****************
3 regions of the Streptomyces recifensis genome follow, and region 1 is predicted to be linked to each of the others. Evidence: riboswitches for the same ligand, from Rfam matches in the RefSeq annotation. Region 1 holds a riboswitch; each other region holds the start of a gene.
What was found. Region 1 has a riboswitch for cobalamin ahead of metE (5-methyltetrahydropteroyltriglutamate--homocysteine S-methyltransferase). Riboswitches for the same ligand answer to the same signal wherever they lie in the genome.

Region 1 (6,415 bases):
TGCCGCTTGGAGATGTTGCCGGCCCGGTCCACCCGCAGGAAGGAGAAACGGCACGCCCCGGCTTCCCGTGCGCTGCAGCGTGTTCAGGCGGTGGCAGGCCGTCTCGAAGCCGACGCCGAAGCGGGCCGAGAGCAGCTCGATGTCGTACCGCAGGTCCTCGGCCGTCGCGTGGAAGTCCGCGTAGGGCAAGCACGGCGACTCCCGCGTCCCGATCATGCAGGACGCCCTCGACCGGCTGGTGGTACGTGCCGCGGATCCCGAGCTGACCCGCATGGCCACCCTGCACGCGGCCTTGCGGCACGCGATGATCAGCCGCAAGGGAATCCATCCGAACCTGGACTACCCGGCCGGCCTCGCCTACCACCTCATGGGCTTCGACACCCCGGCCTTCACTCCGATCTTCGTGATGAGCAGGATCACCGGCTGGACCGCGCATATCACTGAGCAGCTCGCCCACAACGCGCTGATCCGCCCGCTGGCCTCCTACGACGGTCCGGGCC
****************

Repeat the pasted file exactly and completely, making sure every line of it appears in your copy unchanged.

3 regions of the Streptomyces recifensis genome follow, and region 1 is predicted to be linked to each of the others. Evidence: riboswitches for the same ligand, from Rfam matches in the RefSeq annotation. Region 1 holds a riboswitch; each other region holds the start of a gene.
What was found. Region 1 has a riboswitch for cobalamin ahead of metE (5-methyltetrahydropteroyltriglutamate--homocysteine S-methyltransferase). Riboswitches for the same ligand answer to the same signal wherever they lie in the genome.

Region 1 (6,415 bases):
TGCCGCTTGGAGATGTTGCCGGCCCGGTCCACCCGCAGGAAGGAGAAACGGCACGCCCCGGCTTCCCGTGCGCTGCAGCGTGTTCAGGCGGTGGCAGGCCGTCTCGAAGCCGACGCCGAAGCGGGCCGAGAGCAGCTCGATGTCGTACCGCAGGTCCTCGGCCGTCGCGTGGAAGTCCGCGTAGGGCAAGCACGGCGACTCCCGCGTCCCGATCATGCAGGACGCCCTCGACCGGCTGGTGGTACGTGCCGCGGATCCCGAGCTGACCCGCATGGCCACCCTGCACGCGGCCTTGCGGCACGCGATGATCAGCCGCAAGGGAATCCATCCGAACCTGGACTACCCGGCCGGCCTCGCCTACCACCTCATGGGCTTCGACACCCCGGCCTTCACTCCGATCTTCGTGATGAGCAGGATCACCGGCTGGACCGCGCATATCACTGAGCAGCTCGCCCACAACGCGCTGATCCGCCCGCTGGCCTCCTACGACGGTCCGGGCC